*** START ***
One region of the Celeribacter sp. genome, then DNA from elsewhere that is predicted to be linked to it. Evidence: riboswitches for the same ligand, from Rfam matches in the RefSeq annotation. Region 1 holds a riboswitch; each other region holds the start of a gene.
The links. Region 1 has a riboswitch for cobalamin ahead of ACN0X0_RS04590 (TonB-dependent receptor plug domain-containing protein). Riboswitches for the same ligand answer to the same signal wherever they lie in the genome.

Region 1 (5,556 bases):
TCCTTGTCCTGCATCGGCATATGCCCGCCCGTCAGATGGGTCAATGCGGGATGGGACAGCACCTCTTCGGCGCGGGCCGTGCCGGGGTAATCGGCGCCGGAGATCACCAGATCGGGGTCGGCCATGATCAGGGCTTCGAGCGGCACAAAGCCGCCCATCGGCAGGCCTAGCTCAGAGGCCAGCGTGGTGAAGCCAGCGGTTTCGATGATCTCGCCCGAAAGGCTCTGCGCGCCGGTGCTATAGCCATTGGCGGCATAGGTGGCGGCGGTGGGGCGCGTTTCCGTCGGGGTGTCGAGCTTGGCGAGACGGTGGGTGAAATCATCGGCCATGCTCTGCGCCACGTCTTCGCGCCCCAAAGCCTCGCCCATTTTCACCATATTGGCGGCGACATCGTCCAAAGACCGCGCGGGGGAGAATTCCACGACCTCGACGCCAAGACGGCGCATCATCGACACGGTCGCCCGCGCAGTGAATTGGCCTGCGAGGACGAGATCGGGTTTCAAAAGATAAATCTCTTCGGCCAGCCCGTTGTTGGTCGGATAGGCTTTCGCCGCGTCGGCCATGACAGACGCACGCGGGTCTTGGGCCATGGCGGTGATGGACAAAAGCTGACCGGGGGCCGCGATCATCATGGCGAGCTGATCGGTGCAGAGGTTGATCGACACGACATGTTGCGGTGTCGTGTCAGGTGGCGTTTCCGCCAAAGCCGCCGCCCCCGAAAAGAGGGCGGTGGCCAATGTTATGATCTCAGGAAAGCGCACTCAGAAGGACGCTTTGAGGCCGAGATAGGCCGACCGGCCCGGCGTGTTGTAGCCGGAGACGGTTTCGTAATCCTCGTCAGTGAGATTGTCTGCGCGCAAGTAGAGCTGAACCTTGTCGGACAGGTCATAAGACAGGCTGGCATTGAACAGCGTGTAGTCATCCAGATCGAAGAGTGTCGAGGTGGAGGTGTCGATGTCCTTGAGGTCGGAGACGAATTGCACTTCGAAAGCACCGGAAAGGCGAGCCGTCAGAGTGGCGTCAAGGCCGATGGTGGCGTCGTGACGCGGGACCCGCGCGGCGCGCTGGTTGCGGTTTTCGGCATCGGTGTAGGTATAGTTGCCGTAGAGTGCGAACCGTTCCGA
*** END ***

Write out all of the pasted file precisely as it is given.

One region of the Celeribacter sp. genome, then DNA from elsewhere that is predicted to be linked to it. Evidence: riboswitches for the same ligand, from Rfam matches in the RefSeq annotation. Region 1 holds a riboswitch; each other region holds the start of a gene.
The links. Region 1 has a riboswitch for cobalamin ahead of ACN0X0_RS04590 (TonB-dependent receptor plug domain-containing protein). Riboswitches for the same ligand answer to the same signal wherever they lie in the genome.

Region 1 (5,556 bases):
TCCTTGTCCTGCATCGGCATATGCCCGCCCGTCAGATGGGTCAATGCGGGATGGGACAGCACCTCTTCGGCGCGGGCCGTGCCGGGGTAATCGGCGCCGGAGATCACCAGATCGGGGTCGGCCATGATCAGGGCTTCGAGCGGCACAAAGCCGCCCATCGGCAGGCCTAGCTCAGAGGCCAGCGTGGTGAAGCCAGCGGTTTCGATGATCTCGCCCGAAAGGCTCTGCGCGCCGGTGCTATAGCCATTGGCGGCATAGGTGGCGGCGGTGGGGCGCGTTTCCGTCGGGGTGTCGAGCTTGGCGAGACGGTGGGTGAAATCATCGGCCATGCTCTGCGCCACGTCTTCGCGCCCCAAAGCCTCGCCCATTTTCACCATATTGGCGGCGACATCGTCCAAAGACCGCGCGGGGGAGAATTCCACGACCTCGACGCCAAGACGGCGCATCATCGACACGGTCGCCCGCGCAGTGAATTGGCCTGCGAGGACGAGATCGGGTTTCAAAAGATAAATCTCTTCGGCCAGCCCGTTGTTGGTCGGATAGGCTTTCGCCGCGTCGGCCATGACAGACGCACGCGGGTCTTGGGCCATGGCGGTGATGGACAAAAGCTGACCGGGGGCCGCGATCATCATGGCGAGCTGATCGGTGCAGAGGTTGATCGACACGACATGTTGCGGTGTCGTGTCAGGTGGCGTTTCCGCCAAAGCCGCCGCCCCCGAAAAGAGGGCGGTGGCCAATGTTATGATCTCAGGAAAGCGCACTCAGAAGGACGCTTTGAGGCCGAGATAGGCCGACCGGCCCGGCGTGTTGTAGCCGGAGACGGTTTCGTAATCCTCGTCAGTGAGATTGTCTGCGCGCAAGTAGAGCTGAACCTTGTCGGACAGGTCATAAGACAGGCTGGCATTGAACAGCGTGTAGTCATCCAGATCGAAGAGTGTCGAGGTGGAGGTGTCGATGTCCTTGAGGTCGGAGACGAATTGCACTTCGAAAGCACCGGAAAGGCGAGCCGTCAGAGTGGCGTCAAGGCCGATGGTGGCGTCGTGACGCGGGACCCGCGCGGCGCGCTGGTTGCGGTTTTCGGCATCGGTGTAGGTATAGTTGCCGTAGAGTGCGAACCGTTCCGA